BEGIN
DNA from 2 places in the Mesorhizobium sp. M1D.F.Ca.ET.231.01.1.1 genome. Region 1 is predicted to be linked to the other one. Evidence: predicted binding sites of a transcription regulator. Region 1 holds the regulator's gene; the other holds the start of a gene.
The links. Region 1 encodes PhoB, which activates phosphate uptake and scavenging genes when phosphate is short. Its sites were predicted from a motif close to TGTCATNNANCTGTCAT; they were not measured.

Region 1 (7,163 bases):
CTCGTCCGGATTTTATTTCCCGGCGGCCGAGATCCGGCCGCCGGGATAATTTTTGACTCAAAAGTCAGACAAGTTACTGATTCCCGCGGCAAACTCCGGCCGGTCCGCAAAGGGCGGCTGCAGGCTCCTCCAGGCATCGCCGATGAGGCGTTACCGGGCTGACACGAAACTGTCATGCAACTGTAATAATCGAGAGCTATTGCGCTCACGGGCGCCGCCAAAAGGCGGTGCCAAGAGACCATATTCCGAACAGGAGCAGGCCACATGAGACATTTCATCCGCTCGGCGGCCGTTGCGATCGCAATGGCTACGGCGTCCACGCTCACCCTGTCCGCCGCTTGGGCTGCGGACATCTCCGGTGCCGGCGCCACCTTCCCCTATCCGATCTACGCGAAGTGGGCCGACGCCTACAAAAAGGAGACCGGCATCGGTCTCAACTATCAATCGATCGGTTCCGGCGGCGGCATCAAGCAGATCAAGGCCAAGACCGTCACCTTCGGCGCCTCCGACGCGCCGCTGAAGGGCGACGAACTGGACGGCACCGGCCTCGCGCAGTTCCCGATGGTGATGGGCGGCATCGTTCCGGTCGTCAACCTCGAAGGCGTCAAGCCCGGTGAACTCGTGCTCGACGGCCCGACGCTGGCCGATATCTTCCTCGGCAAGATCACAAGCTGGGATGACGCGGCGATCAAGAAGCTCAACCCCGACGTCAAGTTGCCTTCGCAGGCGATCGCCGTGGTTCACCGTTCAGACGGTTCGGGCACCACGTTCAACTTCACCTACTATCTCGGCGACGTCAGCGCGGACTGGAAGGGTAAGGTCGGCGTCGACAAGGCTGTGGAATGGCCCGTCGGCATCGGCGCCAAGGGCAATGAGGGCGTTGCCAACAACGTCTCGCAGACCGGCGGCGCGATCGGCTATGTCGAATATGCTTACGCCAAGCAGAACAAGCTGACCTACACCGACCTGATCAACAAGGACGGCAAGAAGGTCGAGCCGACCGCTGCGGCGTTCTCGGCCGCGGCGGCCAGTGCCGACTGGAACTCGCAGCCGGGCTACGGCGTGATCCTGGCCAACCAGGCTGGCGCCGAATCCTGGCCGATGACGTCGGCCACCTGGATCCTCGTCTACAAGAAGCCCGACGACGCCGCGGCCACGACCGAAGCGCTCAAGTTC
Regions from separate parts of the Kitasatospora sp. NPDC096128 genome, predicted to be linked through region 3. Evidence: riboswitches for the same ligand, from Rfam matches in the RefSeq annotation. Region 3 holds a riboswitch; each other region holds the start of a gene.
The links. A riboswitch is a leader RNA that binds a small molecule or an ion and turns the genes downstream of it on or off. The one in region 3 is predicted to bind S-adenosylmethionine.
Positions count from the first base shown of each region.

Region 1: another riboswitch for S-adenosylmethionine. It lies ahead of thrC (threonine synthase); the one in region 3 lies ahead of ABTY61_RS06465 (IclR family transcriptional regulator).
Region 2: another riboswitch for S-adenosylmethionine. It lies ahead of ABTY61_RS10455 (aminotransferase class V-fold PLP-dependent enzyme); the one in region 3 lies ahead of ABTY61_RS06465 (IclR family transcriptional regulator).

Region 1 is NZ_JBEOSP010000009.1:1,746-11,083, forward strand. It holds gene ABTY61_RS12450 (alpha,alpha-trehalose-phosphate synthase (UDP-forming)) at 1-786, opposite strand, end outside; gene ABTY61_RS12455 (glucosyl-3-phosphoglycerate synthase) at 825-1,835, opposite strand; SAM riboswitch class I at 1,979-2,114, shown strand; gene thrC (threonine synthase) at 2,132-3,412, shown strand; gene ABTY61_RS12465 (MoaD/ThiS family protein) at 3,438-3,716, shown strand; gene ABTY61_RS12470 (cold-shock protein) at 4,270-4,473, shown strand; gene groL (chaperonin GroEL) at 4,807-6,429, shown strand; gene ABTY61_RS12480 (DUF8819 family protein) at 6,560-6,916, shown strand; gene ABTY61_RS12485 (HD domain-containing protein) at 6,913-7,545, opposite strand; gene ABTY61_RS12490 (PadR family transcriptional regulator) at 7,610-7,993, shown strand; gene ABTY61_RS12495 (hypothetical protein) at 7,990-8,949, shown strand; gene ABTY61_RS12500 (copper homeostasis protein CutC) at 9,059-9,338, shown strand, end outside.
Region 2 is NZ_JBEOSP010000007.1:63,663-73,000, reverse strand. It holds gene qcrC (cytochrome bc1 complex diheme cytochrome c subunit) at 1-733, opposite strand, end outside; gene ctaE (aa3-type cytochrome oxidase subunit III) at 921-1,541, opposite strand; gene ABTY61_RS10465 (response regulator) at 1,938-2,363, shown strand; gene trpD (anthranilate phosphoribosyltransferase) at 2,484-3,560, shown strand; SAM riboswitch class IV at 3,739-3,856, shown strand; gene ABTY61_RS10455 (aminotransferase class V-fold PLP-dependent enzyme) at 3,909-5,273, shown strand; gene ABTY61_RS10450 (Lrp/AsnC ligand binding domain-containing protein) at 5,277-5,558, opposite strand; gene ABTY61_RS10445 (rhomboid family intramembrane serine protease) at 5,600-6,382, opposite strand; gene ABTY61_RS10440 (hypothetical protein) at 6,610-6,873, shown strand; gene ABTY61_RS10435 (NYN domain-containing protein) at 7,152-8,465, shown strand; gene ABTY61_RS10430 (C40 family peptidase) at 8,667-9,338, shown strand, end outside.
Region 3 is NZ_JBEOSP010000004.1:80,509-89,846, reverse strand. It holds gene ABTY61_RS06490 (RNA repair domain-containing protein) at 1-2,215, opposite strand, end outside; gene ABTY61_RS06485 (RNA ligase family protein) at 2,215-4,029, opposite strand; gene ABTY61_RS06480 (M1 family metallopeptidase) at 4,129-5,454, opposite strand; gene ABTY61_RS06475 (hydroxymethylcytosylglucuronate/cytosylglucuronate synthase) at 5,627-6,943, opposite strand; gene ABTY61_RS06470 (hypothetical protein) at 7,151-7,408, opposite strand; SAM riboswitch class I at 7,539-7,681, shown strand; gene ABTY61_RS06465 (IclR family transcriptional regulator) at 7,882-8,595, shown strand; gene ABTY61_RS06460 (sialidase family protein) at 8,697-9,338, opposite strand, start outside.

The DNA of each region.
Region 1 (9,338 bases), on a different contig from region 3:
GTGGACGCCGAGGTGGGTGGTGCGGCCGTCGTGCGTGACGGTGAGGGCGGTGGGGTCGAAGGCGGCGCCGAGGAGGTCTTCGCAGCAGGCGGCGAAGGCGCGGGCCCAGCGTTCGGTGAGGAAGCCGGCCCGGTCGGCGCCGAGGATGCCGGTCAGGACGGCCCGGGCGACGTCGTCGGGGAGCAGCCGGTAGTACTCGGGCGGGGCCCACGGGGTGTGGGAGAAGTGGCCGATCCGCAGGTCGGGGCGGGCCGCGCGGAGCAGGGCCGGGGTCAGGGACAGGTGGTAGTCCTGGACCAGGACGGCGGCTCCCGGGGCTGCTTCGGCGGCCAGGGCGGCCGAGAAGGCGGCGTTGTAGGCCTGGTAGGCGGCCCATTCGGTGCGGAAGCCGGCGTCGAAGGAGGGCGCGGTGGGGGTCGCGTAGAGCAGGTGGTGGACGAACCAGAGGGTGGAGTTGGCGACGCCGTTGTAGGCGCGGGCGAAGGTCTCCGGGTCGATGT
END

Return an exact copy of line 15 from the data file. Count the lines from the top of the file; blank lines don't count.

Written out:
GTGGACGCCGAGGTGGGTGGTGCGGCCGTCGTGCGTGACGGTGAGGGCGGTGGGGTCGAAGGCGGCGCCGAGGAGGTCTTCGCAGCAGGCGGCGAAGGCGCGGGCCCAGCGTTCGGTGAGGAAGCCGGCCCGGTCGGCGCCGAGGATGCCGGTCAGGACGGCCCGGGCGACGTCGTCGGGGAGCAGCCGGTAGTACTCGGGCGGGGCCCACGGGGTGTGGGAGAAGTGGCCGATCCGCAGGTCGGGGCGGGCCGCGCGGAGCAGGGCCGGGGTCAGGGACAGGTGGTAGTCCTGGACCAGGACGGCGGCTCCCGGGGCTGCTTCGGCGGCCAGGGCGGCCGAGAAGGCGGCGTTGTAGGCCTGGTAGGCGGCCCATTCGGTGCGGAAGCCGGCGTCGAAGGAGGGCGCGGTGGGGGTCGCGTAGAGCAGGTGGTGGACGAACCAGAGGGTGGAGTTGGCGACGCCGTTGTAGGCGCGGGCGAAGGTCTCCGGGTCGATGT